Last Updated: Saturday 04 July 2015

-- About 70 per cent of forest fires have been estinguished, not just by the rains but because there is nothing left to burn, says Murdiansyah, an official of the East Kalimanthan Environemnt Impact Management Agency, an arm of the environment ministry. The Bukit Suharto National Park, a major tropical forest in Samarinda is dying along with hundreds of thousands of hectares of adjoining jungle. According to data of the Indonesian forestry ministry, the coastal stretch of southeast Borneo, on the edge of the world's second biggest rain forest has received merely 300 milimetres (mm) of rain in the last one year.

Most of the fires set by companies and farmers clearing land have spread across the island. While a United Nations ( un ) team plans to take help of 1,000 people to put out the fires, specialists say there is little humans can do to save the forests. Willie Smits, an adviser to the Indonesian forestry ministry, says that nothing but rain can now stop these fires.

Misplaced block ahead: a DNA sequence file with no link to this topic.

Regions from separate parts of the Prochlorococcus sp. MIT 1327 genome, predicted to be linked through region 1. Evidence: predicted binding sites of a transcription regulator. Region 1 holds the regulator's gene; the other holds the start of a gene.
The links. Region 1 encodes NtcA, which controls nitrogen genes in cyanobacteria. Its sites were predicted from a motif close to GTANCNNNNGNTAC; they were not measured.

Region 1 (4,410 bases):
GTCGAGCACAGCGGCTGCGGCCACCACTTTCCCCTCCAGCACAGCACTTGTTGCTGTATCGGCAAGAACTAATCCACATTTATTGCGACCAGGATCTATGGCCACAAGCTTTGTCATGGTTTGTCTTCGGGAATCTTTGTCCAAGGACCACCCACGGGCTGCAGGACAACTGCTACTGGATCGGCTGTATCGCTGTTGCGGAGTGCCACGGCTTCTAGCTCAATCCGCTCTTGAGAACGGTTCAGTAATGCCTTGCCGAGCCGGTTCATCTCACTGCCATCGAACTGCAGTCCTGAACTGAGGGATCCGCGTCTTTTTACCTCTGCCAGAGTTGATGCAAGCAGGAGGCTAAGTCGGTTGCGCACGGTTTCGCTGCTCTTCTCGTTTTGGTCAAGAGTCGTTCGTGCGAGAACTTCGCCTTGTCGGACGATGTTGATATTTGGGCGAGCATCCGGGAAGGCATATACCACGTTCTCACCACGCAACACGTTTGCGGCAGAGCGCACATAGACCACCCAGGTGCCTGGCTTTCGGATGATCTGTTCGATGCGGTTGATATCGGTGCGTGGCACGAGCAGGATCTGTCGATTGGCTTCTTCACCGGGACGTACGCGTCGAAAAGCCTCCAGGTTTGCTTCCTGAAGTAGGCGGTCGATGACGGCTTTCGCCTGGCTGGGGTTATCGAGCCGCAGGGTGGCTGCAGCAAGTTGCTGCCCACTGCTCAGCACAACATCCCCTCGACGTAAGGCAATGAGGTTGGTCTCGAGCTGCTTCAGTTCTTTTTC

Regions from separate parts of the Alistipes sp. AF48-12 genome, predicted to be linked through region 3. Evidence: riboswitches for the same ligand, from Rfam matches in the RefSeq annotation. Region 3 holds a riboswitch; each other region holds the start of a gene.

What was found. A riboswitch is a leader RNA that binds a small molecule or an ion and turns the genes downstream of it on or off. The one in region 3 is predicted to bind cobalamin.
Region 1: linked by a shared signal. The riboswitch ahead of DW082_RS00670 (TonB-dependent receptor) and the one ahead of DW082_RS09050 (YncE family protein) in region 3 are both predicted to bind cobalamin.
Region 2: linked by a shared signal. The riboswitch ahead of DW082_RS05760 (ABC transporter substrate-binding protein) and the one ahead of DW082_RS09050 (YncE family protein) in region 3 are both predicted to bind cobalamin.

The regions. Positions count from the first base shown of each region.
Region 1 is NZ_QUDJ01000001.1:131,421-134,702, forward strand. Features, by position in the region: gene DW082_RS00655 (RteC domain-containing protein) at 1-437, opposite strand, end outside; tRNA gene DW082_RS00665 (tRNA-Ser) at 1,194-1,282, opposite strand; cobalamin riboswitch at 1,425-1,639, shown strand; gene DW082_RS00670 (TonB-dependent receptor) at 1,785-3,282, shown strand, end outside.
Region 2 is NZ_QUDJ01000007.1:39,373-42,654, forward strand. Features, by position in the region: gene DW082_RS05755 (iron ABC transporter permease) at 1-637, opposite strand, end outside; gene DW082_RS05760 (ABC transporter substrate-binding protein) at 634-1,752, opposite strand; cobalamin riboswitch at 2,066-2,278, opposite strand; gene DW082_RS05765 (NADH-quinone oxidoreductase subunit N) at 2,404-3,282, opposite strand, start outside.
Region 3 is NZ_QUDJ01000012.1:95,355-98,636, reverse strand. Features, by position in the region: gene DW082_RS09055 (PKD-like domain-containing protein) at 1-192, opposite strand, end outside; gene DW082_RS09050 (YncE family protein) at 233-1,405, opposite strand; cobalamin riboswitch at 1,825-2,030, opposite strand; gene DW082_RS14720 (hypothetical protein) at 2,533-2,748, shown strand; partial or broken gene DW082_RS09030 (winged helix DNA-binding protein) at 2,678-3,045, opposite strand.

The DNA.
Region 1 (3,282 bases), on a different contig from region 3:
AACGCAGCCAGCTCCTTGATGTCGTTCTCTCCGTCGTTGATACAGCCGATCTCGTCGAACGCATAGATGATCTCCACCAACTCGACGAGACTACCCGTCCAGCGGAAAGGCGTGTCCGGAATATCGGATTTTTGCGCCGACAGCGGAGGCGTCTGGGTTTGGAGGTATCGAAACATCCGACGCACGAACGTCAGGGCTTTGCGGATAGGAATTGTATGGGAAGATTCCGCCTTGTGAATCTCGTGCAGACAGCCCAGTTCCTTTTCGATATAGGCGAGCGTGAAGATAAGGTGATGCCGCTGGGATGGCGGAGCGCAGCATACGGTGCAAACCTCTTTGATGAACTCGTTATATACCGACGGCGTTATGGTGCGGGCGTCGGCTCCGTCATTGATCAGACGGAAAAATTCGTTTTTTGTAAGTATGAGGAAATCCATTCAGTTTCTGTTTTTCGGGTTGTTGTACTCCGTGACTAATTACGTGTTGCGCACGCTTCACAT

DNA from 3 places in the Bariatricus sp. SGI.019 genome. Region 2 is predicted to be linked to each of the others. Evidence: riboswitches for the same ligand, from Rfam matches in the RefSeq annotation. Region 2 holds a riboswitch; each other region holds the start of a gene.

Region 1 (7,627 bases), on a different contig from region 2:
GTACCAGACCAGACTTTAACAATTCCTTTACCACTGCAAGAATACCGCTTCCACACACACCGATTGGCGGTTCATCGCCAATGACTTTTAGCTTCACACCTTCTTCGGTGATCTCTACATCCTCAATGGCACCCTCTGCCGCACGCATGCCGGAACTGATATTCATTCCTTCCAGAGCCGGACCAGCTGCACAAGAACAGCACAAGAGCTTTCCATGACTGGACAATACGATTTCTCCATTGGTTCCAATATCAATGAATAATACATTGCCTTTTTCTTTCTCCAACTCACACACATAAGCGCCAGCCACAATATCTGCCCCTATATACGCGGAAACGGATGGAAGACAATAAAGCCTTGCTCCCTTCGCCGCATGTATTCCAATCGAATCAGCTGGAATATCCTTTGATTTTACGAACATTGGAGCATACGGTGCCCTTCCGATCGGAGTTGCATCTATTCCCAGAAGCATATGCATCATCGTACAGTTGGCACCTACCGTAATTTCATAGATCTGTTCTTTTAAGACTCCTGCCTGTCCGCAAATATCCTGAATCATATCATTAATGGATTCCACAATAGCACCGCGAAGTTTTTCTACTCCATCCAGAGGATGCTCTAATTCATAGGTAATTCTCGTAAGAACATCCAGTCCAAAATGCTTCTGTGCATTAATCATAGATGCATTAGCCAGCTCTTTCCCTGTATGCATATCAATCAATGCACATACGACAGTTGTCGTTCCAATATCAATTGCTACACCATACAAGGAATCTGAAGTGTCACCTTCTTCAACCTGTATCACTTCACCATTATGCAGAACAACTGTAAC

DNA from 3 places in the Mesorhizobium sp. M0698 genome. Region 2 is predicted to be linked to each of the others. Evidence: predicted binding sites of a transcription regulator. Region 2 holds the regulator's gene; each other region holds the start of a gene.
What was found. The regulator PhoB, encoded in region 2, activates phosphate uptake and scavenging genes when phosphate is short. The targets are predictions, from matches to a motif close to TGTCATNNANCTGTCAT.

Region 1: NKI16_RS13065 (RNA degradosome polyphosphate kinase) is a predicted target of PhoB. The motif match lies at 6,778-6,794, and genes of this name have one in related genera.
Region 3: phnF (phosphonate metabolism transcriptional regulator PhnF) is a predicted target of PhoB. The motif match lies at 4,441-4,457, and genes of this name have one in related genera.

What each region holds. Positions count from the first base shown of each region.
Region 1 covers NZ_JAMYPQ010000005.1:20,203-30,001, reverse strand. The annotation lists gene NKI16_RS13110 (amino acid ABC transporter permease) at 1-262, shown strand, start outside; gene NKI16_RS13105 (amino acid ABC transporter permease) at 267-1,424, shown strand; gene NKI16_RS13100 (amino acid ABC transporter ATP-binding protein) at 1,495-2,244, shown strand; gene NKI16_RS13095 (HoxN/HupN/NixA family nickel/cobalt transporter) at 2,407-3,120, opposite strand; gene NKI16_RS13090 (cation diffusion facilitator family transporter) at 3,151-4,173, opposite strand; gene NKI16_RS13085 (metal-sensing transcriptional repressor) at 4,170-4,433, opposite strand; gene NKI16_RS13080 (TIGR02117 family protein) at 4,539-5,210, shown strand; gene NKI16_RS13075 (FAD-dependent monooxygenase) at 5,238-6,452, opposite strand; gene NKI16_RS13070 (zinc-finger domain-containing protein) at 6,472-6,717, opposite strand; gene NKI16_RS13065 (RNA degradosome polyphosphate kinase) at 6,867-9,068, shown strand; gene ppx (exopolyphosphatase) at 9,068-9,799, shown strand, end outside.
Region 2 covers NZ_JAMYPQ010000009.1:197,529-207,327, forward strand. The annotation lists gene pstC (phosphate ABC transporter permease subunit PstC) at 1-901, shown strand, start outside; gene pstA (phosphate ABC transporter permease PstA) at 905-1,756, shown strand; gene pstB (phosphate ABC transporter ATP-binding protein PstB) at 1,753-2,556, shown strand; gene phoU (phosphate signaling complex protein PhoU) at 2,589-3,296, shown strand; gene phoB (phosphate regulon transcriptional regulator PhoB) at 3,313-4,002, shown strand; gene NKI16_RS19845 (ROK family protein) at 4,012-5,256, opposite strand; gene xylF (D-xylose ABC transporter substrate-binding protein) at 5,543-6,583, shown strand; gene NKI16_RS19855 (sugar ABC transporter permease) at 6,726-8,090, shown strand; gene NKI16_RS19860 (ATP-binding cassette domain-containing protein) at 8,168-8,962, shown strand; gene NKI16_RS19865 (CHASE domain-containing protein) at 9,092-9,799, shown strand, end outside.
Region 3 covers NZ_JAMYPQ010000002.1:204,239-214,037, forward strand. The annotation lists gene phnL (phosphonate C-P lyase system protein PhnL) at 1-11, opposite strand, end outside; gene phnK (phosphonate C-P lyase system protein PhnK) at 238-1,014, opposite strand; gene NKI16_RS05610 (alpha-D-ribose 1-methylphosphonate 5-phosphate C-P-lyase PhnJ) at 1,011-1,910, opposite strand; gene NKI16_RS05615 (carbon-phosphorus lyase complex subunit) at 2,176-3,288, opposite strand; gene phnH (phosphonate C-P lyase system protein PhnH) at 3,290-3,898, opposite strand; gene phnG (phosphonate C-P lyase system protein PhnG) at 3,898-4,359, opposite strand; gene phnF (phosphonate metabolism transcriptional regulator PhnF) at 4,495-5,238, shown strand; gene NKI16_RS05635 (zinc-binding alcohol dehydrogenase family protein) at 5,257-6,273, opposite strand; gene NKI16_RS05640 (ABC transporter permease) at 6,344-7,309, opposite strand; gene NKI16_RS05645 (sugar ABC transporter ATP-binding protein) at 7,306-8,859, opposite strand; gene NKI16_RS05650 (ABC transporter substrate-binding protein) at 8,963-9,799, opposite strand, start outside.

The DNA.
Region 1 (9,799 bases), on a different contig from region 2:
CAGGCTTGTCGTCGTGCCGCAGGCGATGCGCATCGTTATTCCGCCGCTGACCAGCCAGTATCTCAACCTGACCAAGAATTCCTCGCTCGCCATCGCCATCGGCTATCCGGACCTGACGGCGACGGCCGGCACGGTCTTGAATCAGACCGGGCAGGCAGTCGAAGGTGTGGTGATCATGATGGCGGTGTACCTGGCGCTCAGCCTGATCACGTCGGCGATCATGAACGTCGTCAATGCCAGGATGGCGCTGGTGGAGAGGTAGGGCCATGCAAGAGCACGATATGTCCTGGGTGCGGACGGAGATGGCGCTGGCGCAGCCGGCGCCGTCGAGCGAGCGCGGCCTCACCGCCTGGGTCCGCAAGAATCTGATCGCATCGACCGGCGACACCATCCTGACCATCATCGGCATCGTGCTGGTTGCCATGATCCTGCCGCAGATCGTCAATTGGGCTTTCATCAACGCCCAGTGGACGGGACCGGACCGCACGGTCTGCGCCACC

In northern Borneo, even the oil-rich kingdom of Brunei has had little success battling the fires. Smokes from the fires has periodically forced to close schools and the airport. The year seems to be really bad for Borneo. Farmers have run out of rice. Rare animal species have been forced by the fires to move out of jungles. And smoke from the fires has caused health hazards for tens of thousands of people, causing us $6 billion worth of damage.

Indonesia is facing acute food shortage that could affect 7.5 million people in 15 provinces, ajoint report by the un Food and Agriculture Organisation and World Food Program. According to them, the disaster will most likely take place in the next dry season. In that case, humanitarian relief will be badly required by the country to face the challenges.

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